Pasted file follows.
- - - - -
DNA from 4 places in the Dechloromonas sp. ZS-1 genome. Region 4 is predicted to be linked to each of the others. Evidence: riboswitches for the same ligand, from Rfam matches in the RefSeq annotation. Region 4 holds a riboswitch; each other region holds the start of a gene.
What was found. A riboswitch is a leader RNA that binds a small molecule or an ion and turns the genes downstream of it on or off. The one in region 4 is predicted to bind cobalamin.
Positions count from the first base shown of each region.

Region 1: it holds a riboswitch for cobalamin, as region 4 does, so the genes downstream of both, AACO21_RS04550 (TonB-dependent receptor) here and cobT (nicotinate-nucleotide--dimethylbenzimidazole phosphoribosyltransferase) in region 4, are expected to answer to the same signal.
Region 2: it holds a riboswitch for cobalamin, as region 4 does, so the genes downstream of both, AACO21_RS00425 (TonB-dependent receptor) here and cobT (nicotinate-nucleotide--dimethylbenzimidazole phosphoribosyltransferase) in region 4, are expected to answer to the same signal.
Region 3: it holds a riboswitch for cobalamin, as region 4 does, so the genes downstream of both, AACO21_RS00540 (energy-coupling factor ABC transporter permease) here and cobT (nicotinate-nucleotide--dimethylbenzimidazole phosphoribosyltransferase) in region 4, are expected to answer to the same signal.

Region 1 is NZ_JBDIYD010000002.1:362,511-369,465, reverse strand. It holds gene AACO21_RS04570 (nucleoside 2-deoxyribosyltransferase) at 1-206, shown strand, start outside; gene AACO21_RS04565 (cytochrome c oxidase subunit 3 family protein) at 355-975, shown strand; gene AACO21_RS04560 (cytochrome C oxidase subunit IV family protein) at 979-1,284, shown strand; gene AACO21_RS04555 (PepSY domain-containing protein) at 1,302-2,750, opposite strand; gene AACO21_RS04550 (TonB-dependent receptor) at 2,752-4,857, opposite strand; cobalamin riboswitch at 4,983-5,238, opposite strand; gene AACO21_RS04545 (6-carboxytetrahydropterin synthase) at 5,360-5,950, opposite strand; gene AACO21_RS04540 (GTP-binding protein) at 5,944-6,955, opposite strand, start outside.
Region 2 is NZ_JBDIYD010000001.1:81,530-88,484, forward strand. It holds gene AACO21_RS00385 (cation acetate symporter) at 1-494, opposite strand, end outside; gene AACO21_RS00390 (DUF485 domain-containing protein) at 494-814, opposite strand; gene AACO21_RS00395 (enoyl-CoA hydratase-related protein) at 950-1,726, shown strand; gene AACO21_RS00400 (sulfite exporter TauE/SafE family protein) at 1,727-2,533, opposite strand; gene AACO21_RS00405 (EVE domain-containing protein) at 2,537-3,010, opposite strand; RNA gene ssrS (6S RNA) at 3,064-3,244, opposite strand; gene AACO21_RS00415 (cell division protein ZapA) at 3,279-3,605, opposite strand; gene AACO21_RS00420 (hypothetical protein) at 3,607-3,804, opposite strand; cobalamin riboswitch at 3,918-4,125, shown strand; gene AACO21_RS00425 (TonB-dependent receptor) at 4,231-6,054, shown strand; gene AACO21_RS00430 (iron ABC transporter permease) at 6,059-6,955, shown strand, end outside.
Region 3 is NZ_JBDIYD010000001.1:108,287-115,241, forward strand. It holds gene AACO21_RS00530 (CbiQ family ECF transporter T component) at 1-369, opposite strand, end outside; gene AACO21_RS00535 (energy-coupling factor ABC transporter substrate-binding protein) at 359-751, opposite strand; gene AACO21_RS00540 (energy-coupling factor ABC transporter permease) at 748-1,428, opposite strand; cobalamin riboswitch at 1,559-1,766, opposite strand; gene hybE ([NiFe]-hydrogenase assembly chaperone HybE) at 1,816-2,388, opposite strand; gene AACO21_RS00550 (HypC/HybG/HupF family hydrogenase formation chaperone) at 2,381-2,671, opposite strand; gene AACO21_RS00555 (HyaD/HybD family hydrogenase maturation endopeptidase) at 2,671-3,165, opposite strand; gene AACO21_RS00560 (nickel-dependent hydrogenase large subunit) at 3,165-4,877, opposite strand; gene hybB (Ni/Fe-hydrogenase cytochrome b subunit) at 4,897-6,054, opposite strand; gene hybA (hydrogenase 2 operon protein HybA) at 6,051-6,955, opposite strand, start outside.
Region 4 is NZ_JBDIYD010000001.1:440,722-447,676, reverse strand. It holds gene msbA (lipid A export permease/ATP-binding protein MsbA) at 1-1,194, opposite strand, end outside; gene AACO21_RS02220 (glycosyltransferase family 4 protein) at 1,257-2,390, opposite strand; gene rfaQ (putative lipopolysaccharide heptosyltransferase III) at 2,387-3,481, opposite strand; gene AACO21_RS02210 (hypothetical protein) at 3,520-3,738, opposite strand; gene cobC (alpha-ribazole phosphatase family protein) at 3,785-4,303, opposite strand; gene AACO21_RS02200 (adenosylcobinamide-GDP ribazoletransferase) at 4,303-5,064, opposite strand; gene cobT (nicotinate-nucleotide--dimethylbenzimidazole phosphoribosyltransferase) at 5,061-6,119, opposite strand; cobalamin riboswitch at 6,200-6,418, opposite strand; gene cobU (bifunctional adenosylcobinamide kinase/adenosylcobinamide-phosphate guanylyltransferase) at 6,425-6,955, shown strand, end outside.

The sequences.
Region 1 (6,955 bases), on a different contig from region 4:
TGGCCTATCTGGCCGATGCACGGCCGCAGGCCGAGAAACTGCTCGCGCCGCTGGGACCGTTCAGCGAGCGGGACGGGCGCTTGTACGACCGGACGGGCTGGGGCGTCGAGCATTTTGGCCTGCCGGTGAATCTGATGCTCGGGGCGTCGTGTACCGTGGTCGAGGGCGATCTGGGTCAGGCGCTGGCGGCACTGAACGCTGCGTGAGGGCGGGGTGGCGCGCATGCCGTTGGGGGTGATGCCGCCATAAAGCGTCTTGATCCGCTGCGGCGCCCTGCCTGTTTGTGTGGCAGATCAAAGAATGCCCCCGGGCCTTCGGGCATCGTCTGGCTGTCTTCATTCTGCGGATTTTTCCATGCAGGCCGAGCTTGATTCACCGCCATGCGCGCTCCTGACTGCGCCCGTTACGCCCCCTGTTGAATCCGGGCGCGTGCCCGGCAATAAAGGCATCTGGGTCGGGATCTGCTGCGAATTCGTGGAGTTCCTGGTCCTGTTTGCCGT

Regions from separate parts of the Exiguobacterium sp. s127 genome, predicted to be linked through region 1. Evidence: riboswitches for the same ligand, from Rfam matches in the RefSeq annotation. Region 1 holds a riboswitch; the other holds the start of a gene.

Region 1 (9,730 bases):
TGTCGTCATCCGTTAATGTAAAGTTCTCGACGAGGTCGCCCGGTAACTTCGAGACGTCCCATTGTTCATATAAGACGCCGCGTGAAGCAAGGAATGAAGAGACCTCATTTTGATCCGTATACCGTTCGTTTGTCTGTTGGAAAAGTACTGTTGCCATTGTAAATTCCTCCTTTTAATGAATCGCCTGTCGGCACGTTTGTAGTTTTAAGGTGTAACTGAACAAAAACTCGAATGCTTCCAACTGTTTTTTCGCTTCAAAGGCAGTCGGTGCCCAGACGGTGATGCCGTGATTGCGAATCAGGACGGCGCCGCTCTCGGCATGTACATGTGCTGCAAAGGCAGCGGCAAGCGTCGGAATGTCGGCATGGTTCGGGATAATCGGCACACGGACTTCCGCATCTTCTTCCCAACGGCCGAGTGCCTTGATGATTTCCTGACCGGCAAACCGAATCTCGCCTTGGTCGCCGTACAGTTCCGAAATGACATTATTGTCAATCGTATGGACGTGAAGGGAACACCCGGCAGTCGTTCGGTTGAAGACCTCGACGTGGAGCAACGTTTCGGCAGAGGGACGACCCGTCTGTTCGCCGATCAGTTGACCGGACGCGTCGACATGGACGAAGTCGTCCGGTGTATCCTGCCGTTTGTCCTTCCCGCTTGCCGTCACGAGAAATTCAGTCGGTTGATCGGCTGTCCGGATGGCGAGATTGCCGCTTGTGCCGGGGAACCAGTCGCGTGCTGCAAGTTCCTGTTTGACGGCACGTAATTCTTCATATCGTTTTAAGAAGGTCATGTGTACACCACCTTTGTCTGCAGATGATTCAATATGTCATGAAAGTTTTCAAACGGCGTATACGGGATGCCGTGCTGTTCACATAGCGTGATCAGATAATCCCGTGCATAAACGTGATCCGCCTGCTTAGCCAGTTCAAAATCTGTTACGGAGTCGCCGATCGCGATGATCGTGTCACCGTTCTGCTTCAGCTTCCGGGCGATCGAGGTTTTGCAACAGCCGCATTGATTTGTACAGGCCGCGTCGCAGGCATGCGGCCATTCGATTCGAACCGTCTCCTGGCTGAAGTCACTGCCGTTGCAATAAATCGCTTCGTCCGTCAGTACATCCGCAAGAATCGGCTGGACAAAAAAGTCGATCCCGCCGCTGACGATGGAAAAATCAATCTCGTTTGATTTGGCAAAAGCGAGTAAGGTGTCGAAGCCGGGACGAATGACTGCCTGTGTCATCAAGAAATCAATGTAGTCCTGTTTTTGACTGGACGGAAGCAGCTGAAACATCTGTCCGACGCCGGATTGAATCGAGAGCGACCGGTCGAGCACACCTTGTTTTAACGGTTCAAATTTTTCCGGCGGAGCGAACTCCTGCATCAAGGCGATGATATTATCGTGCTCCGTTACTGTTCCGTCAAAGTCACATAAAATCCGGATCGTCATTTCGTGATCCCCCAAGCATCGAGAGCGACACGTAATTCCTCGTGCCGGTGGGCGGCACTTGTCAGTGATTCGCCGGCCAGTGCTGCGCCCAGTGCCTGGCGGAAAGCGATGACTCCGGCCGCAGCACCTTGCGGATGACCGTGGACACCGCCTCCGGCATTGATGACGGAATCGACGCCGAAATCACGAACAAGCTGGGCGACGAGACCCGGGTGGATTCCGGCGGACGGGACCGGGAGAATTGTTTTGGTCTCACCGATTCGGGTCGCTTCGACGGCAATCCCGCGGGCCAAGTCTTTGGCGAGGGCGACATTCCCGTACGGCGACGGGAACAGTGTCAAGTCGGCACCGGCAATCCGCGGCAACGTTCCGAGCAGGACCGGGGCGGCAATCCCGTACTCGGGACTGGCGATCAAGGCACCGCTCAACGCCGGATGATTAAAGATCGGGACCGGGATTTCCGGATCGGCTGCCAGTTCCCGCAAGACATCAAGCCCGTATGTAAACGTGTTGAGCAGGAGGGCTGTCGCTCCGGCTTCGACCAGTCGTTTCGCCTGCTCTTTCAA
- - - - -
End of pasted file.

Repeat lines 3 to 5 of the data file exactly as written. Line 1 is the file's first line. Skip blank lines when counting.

Positions count from the first base shown of each region.

Region 1: it holds a riboswitch for cobalamin, as region 4 does, so the genes downstream of both, AACO21_RS04550 (TonB-dependent receptor) here and cobT (nicotinate-nucleotide--dimethylbenzimidazole phosphoribosyltransferase) in region 4, are expected to answer to the same signal.
Region 2: it holds a riboswitch for cobalamin, as region 4 does, so the genes downstream of both, AACO21_RS00425 (TonB-dependent receptor) here and cobT (nicotinate-nucleotide--dimethylbenzimidazole phosphoribosyltransferase) in region 4, are expected to answer to the same signal.